By the end of the conference, the attendees were no closer to a unifying theory for the global rise in obesity — a condition that’s been with humans since at least Hippocrates but started to become widespread only after the debut of MTV. Yet in that short period, scientists, including many in the room, have learned a lot.
They’ve identified more than a thousand genes and variants that increase a person’s obesity risk. They’ve figured out that body fat is much more than a storage depot for energy and that not everyone with obesity goes on to develop its associated complications, which include cancer, Type 2 diabetes, high blood pressure, heart attack, stroke and premature death. They’ve made remarkable progress mapping out how the brain orchestrates feeding and adapts to different diets, altering food preferences along the way. But precisely what changed in recent history to affect these complex biological systems, the scientists couldn’t concur.
Since the meeting, I’ve been struck by the profound gap between the talks I heard and the weight conversation happening in our culture. No scientist spoke of any of the supposed fixes that fill diet books and store shelves, with the exception of the carbohydrate discussion. There wasn’t serious dialogue about cleanses, diet apps or intermittent fasting. No one suggested that supplements could help people lose weight or that metabolisms need boosting. The sole presenter on the gut microbiome argued that the human trials in obesity to date have mostly disappointed.
In other words, there were no quick fixes or magic hacks in that London meeting room. And while there was excitement about medicine’s incredible strides in treating patients with obesity, the effective drugs and surgeries weren’t talked about as end-all solutions for the public health crisis.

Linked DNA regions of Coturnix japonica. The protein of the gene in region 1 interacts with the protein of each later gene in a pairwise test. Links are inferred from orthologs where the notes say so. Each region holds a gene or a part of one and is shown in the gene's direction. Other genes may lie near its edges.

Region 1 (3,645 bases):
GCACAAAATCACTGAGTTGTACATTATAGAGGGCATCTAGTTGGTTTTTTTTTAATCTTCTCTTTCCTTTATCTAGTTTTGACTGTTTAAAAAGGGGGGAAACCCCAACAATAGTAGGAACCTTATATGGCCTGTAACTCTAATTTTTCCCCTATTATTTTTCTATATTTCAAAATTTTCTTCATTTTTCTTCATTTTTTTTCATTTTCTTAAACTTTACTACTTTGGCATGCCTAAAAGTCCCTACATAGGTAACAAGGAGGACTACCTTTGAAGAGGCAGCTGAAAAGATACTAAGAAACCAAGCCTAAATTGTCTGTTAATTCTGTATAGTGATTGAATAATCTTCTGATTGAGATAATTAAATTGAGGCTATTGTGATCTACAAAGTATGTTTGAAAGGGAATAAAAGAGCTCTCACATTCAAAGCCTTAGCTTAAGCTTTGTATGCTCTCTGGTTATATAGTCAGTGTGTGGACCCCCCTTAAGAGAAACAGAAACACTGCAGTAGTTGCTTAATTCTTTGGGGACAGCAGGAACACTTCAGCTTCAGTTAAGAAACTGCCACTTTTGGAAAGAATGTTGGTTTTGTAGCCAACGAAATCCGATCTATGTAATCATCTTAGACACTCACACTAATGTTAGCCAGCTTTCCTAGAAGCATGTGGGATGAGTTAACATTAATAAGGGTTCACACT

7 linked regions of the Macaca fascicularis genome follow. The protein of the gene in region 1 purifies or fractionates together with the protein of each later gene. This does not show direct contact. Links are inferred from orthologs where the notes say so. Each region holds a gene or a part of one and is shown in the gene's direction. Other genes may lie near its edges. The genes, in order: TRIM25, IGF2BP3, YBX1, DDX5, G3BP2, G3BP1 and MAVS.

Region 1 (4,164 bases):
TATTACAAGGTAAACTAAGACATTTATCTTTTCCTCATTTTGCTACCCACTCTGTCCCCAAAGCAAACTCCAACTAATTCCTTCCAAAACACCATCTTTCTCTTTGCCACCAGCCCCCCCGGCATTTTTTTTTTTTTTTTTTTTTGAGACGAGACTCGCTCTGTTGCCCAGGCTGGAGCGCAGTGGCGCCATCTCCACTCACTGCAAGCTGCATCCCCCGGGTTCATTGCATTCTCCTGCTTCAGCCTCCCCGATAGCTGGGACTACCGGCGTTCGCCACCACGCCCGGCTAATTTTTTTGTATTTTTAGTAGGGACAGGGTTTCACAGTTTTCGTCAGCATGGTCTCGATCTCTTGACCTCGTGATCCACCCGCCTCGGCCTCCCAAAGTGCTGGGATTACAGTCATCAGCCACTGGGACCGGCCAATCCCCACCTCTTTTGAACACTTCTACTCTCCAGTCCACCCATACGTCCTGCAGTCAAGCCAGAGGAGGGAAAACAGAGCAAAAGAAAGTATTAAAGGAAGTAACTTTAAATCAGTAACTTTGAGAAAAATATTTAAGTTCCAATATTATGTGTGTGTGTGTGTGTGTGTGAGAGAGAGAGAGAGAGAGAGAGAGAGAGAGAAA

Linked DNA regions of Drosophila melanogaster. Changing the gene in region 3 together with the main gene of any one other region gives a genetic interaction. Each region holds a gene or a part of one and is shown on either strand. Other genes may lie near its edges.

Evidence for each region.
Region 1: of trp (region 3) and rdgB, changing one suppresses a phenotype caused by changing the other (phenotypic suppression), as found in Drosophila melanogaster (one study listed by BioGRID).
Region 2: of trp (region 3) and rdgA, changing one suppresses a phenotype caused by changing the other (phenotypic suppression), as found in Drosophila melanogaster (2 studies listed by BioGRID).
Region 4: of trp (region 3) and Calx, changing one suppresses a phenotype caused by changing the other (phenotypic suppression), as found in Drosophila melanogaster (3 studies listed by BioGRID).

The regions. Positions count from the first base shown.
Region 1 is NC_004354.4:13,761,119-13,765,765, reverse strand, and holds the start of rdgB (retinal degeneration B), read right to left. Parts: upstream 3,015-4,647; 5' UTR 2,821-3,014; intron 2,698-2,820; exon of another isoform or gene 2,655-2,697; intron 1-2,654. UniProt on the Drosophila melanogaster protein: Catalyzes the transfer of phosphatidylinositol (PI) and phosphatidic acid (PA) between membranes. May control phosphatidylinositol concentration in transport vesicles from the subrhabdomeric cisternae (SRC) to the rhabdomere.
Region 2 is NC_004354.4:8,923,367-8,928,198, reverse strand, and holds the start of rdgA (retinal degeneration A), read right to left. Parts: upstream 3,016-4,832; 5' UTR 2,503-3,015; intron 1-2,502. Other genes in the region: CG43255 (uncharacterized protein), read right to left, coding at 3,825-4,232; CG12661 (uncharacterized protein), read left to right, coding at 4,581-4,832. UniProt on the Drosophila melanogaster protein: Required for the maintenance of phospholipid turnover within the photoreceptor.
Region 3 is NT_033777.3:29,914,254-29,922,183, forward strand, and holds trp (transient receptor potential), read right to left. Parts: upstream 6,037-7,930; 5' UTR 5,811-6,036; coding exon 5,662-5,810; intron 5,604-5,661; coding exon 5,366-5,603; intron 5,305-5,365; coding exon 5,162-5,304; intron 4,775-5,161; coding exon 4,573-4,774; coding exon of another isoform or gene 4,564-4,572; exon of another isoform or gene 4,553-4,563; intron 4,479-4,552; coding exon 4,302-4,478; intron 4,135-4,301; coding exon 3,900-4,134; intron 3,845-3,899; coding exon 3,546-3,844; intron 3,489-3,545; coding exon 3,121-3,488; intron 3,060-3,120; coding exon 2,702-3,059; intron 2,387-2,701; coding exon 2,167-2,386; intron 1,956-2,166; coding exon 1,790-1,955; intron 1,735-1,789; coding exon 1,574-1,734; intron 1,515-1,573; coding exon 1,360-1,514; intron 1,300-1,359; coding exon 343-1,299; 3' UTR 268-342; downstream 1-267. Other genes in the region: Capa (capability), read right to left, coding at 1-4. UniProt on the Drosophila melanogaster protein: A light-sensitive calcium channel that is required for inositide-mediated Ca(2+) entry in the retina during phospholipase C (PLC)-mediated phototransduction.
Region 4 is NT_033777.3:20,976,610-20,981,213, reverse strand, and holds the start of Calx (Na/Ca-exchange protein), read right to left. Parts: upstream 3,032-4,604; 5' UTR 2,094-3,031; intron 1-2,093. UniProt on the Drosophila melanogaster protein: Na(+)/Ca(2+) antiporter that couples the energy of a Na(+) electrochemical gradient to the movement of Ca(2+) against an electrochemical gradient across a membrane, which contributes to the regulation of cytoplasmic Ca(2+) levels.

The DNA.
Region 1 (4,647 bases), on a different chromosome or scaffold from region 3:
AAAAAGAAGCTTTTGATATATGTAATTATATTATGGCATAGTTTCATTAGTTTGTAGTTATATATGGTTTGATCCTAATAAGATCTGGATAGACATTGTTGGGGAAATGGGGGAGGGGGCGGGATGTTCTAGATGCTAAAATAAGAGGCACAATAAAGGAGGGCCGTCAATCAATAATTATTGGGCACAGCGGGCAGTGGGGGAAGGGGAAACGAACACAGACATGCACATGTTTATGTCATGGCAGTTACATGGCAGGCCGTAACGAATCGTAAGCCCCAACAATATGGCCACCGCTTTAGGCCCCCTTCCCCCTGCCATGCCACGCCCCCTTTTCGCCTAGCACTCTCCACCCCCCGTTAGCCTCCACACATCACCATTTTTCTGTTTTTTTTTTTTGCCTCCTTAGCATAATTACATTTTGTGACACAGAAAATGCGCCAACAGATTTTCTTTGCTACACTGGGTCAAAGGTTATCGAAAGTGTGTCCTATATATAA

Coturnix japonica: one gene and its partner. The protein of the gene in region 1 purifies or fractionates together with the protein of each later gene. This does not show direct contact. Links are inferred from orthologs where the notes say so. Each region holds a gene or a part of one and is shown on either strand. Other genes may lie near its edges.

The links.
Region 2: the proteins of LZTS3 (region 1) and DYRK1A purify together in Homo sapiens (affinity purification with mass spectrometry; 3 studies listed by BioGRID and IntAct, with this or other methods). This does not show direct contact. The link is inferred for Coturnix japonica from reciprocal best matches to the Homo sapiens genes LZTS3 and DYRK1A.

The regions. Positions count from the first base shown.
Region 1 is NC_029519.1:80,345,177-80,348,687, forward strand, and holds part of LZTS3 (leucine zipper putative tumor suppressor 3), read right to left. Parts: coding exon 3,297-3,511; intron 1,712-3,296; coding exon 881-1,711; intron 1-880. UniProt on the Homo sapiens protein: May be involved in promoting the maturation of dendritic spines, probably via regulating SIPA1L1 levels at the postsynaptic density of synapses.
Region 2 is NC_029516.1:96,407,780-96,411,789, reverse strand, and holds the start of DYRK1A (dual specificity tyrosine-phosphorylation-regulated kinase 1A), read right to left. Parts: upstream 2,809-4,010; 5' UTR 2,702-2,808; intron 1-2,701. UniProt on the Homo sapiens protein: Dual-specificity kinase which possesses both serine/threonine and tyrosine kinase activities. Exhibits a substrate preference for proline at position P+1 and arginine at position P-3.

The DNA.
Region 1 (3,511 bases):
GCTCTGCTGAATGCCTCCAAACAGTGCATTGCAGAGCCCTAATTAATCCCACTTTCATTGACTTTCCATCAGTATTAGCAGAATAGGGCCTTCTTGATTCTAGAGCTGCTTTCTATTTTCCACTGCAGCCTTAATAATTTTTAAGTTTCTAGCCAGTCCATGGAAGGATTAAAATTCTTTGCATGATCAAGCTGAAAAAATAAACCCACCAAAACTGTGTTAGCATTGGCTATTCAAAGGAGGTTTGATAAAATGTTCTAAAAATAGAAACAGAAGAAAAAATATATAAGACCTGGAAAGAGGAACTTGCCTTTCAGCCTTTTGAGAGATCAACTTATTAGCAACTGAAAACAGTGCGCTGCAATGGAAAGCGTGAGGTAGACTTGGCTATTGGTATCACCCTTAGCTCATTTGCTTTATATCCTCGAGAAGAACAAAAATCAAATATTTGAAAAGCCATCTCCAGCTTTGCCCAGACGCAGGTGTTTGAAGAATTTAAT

When I asked many of the researchers how they’d tackle obesity, given the uncertainties, they pointed to policies that would alter or regulate our environment, like outlawing junk food marketing to kids, banning vending machines in schools and making neighborhoods more walkable. They talked about changing the food system in ways that also address climate change — a related crisis once met with policy inertia that now has international momentum. But when it comes to obesity, governments are still accused of being nanny states if they try to intervene with regulation.
This is in part because instead of viewing obesity as a societal challenge, the individual choice bias dominates. It’s steeped with misunderstanding and blame, and it’s everywhere. People are simply told to eat more vegetables and exercise — the equivalent of tackling global warming by asking the public only to fly less or recycle. Diet gurus and companies mint billions off food and exercise fads that will ultimately fail.
When people can’t control their body weight, they often blame themselves. I recently interviewed a man who, after a brain tumor, developed severe obesity — a common side effect of his condition. The tumor went undiagnosed for months as doctors told him to diet and exercise more. But even today, he told me, the tumor just felt like “another excuse” for longtime weight struggles, so he doesn’t talk about it with anyone.